By Kyeland Jackson —
With Donald Trump’s clinched win in the U.S. presidential election, waves of protest and controversy swathed the nation.
Hundreds of citizens, including U of L students, lined Louisville’s streets in protest Nov. 10. Protestors voices echoed through downtown Louisville, chanting “not our president” and “black lives matter” as they marched with picket signs and American flags. For U of L sophomore Leo Salinas, the protest was personal.
“I’m an undocumented immigrant so you know, that’s one of the main things that Trump ran on: deporting all the undocumented immigrants,” Salinas said. “I have to let out my emotions somehow, so this (protest) seemed like a really good idea. I think it’s just to show Donald Trump that we’re not going to take his crap. He’s not going to be allowed to just do the things he said he’s going to do.”
Theatre artist Carter Caldwell protested, saying a Trump presidency is scary for arts funding and minority communities.
“I’m just out to stand up for all the people that need to be to be stood up for right now,” Caldwell said. “I’m very worried about my friends of color, I’m very worried about my queer friends and I feel compelled to come out and speak for them because I’m very scared of what a Trump presidency could mean for them, and that’s why I’m out here today.”
Sophomore Nuri Thompson said the protest empowered him to express his thoughts against Trump’s platform.
“Seeing the president-elect and seeing the platform that he stands for, I personally felt like it was my responsibility not only to make my voice known in the ballots but also make my voice known in the streets, to express my distaste for the blatant racism, homophobia, transphobia and other forms of discrimination that have essentially plagued the platform since the beginning,” Thompson said. “And I want to express my distaste for how that has infiltrated not only the White House, but the entire government as a whole.”
Louisville’s protest echoed nation-wide protests against election results. Some protests turned violent, prompting police enforcement. Senator Mitch McConnell spoke on Louisville’s protests during a Friday news conference on campus.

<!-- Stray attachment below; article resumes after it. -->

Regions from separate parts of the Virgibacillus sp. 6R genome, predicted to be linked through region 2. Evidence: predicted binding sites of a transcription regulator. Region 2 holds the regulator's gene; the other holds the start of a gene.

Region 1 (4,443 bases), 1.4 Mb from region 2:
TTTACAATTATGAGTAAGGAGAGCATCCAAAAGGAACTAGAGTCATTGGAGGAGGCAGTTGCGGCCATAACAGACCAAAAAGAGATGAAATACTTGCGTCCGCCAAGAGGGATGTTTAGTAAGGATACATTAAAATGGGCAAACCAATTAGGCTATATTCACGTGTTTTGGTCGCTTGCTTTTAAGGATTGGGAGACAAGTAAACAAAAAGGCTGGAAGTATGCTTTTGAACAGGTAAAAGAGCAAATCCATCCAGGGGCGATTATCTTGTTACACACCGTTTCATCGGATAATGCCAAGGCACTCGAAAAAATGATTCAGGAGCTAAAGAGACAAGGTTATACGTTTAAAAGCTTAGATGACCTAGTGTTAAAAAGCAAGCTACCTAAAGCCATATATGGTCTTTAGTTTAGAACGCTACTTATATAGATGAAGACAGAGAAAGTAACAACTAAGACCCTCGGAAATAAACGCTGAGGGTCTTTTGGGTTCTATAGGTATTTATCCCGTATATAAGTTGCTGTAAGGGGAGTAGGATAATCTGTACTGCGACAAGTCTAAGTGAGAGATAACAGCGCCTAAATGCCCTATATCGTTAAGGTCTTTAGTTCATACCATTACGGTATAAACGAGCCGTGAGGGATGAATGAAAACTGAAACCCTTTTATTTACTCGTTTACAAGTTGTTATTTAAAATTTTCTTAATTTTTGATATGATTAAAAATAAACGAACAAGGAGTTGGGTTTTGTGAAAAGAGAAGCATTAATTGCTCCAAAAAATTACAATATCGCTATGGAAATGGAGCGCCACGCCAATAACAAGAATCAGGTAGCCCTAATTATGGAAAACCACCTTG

“Going back to the beginning of this country, we’ve had pretty open ability to complain about whatever you want to. It’s about as American as apple pie,” McConnell said. “People are free to express themselves and I don’t think we ought to be unduly alarmed by it.”
Election results sparked controversy across Louisville as well as U of L.
University cheerleader Brynn Baker was suspended from the team after controversial tweets during election night. Baker tweeted, “You all want sympathy so bad lmaooooo stfu about racism, sexism, whateverism. Literally just stfu and find the $ to leave America then.”
Criticism of the tweets prompted Baker to respond with another tweet: “You’re so pressed for nothing lmao. You act like you came off a boat.”
Head spirit coach Todd Sharp said Baker’s comments do not represent the cheerleading program, and said others possibly connected are being investigated.
After Trump’s victory, U of L’s thinker statue was defaced with chalk reading “Trump #buildthatwall.” The university responded quickly, as U of L law students cleaned the statue and Acting Provost Dale Billingsley issued a statement.
“As the campus and the nation move ahead, we must remain committed to the diversity, including diversity of opinion, at the core of the University of Louisville,” Billingsley’s statement said. “We have a long history of respecting, appreciating and celebrating our differences, but we will not condone vandalism, harassment, intimidation or violence.”
U of L’s Commission on Diversity and Racial Equality responded to the vandalism, citing multiple awards and recognitions achieved by foreign-born american citizens.
“The university would not function without the diversity of ideas, which requires the diversity of our make-up,” CODRE’s statement said. “When we close the portal of ideas, we hurt the very essence of what it is to be a university a place where we critically think, research and analyze the human condition. How can that be done when we limit our scope to only humans from one place?”
Since his win, Trump has backed down from some claims, including a full repeal of President Barack Obama’s healthcare plan, made during his campaign.